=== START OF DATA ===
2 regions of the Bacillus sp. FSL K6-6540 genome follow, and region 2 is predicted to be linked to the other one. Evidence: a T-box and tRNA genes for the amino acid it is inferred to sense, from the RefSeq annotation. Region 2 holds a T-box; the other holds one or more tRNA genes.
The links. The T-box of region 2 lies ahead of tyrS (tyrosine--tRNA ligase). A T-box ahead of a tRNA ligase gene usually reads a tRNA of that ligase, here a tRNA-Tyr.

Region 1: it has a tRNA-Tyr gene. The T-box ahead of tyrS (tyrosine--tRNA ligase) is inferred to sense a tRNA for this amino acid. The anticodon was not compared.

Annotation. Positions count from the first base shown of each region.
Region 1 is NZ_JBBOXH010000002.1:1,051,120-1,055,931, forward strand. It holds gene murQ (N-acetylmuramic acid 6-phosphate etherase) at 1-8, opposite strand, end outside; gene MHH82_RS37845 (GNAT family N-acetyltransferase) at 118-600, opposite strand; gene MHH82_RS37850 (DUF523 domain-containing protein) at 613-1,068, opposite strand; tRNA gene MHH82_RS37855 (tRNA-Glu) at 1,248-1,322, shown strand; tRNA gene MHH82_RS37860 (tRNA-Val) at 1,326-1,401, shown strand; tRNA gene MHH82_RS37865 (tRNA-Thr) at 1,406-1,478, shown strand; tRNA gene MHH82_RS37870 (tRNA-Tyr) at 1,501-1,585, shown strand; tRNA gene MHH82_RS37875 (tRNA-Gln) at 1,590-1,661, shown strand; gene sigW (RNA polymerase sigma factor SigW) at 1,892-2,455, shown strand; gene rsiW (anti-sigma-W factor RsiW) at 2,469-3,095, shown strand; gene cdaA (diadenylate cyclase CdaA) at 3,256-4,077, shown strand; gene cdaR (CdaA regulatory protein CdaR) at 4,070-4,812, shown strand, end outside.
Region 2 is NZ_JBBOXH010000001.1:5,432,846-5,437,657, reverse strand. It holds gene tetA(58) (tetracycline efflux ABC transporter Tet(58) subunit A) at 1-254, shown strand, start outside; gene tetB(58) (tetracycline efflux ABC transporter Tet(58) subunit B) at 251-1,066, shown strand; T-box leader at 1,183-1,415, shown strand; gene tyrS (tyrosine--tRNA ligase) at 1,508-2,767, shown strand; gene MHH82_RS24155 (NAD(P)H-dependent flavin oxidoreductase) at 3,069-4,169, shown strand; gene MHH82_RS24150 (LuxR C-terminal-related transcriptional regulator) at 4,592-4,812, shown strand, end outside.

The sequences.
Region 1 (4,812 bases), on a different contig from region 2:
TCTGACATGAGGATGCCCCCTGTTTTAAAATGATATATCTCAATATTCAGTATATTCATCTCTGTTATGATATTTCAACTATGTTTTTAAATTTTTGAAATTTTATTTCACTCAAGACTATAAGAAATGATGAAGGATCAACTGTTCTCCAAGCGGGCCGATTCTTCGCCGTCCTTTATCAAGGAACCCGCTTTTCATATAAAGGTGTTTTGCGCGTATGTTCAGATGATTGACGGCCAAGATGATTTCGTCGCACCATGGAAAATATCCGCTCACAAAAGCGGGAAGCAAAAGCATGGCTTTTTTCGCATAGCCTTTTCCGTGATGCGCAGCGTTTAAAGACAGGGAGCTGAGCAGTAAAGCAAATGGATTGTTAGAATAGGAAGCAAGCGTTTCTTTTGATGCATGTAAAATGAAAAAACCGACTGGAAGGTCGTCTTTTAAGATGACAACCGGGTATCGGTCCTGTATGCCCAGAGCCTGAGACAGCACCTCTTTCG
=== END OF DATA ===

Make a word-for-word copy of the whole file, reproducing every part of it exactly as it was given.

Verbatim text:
2 regions of the Bacillus sp. FSL K6-6540 genome follow, and region 2 is predicted to be linked to the other one. Evidence: a T-box and tRNA genes for the amino acid it is inferred to sense, from the RefSeq annotation. Region 2 holds a T-box; the other holds one or more tRNA genes.
The links. The T-box of region 2 lies ahead of tyrS (tyrosine--tRNA ligase). A T-box ahead of a tRNA ligase gene usually reads a tRNA of that ligase, here a tRNA-Tyr.

Region 1: it has a tRNA-Tyr gene. The T-box ahead of tyrS (tyrosine--tRNA ligase) is inferred to sense a tRNA for this amino acid. The anticodon was not compared.

Annotation. Positions count from the first base shown of each region.
Region 1 is NZ_JBBOXH010000002.1:1,051,120-1,055,931, forward strand. It holds gene murQ (N-acetylmuramic acid 6-phosphate etherase) at 1-8, opposite strand, end outside; gene MHH82_RS37845 (GNAT family N-acetyltransferase) at 118-600, opposite strand; gene MHH82_RS37850 (DUF523 domain-containing protein) at 613-1,068, opposite strand; tRNA gene MHH82_RS37855 (tRNA-Glu) at 1,248-1,322, shown strand; tRNA gene MHH82_RS37860 (tRNA-Val) at 1,326-1,401, shown strand; tRNA gene MHH82_RS37865 (tRNA-Thr) at 1,406-1,478, shown strand; tRNA gene MHH82_RS37870 (tRNA-Tyr) at 1,501-1,585, shown strand; tRNA gene MHH82_RS37875 (tRNA-Gln) at 1,590-1,661, shown strand; gene sigW (RNA polymerase sigma factor SigW) at 1,892-2,455, shown strand; gene rsiW (anti-sigma-W factor RsiW) at 2,469-3,095, shown strand; gene cdaA (diadenylate cyclase CdaA) at 3,256-4,077, shown strand; gene cdaR (CdaA regulatory protein CdaR) at 4,070-4,812, shown strand, end outside.
Region 2 is NZ_JBBOXH010000001.1:5,432,846-5,437,657, reverse strand. It holds gene tetA(58) (tetracycline efflux ABC transporter Tet(58) subunit A) at 1-254, shown strand, start outside; gene tetB(58) (tetracycline efflux ABC transporter Tet(58) subunit B) at 251-1,066, shown strand; T-box leader at 1,183-1,415, shown strand; gene tyrS (tyrosine--tRNA ligase) at 1,508-2,767, shown strand; gene MHH82_RS24155 (NAD(P)H-dependent flavin oxidoreductase) at 3,069-4,169, shown strand; gene MHH82_RS24150 (LuxR C-terminal-related transcriptional regulator) at 4,592-4,812, shown strand, end outside.

The sequences.
Region 1 (4,812 bases), on a different contig from region 2:
TCTGACATGAGGATGCCCCCTGTTTTAAAATGATATATCTCAATATTCAGTATATTCATCTCTGTTATGATATTTCAACTATGTTTTTAAATTTTTGAAATTTTATTTCACTCAAGACTATAAGAAATGATGAAGGATCAACTGTTCTCCAAGCGGGCCGATTCTTCGCCGTCCTTTATCAAGGAACCCGCTTTTCATATAAAGGTGTTTTGCGCGTATGTTCAGATGATTGACGGCCAAGATGATTTCGTCGCACCATGGAAAATATCCGCTCACAAAAGCGGGAAGCAAAAGCATGGCTTTTTTCGCATAGCCTTTTCCGTGATGCGCAGCGTTTAAAGACAGGGAGCTGAGCAGTAAAGCAAATGGATTGTTAGAATAGGAAGCAAGCGTTTCTTTTGATGCATGTAAAATGAAAAAACCGACTGGAAGGTCGTCTTTTAAGATGACAACCGGGTATCGGTCCTGTATGCCCAGAGCCTGAGACAGCACCTCTTTCG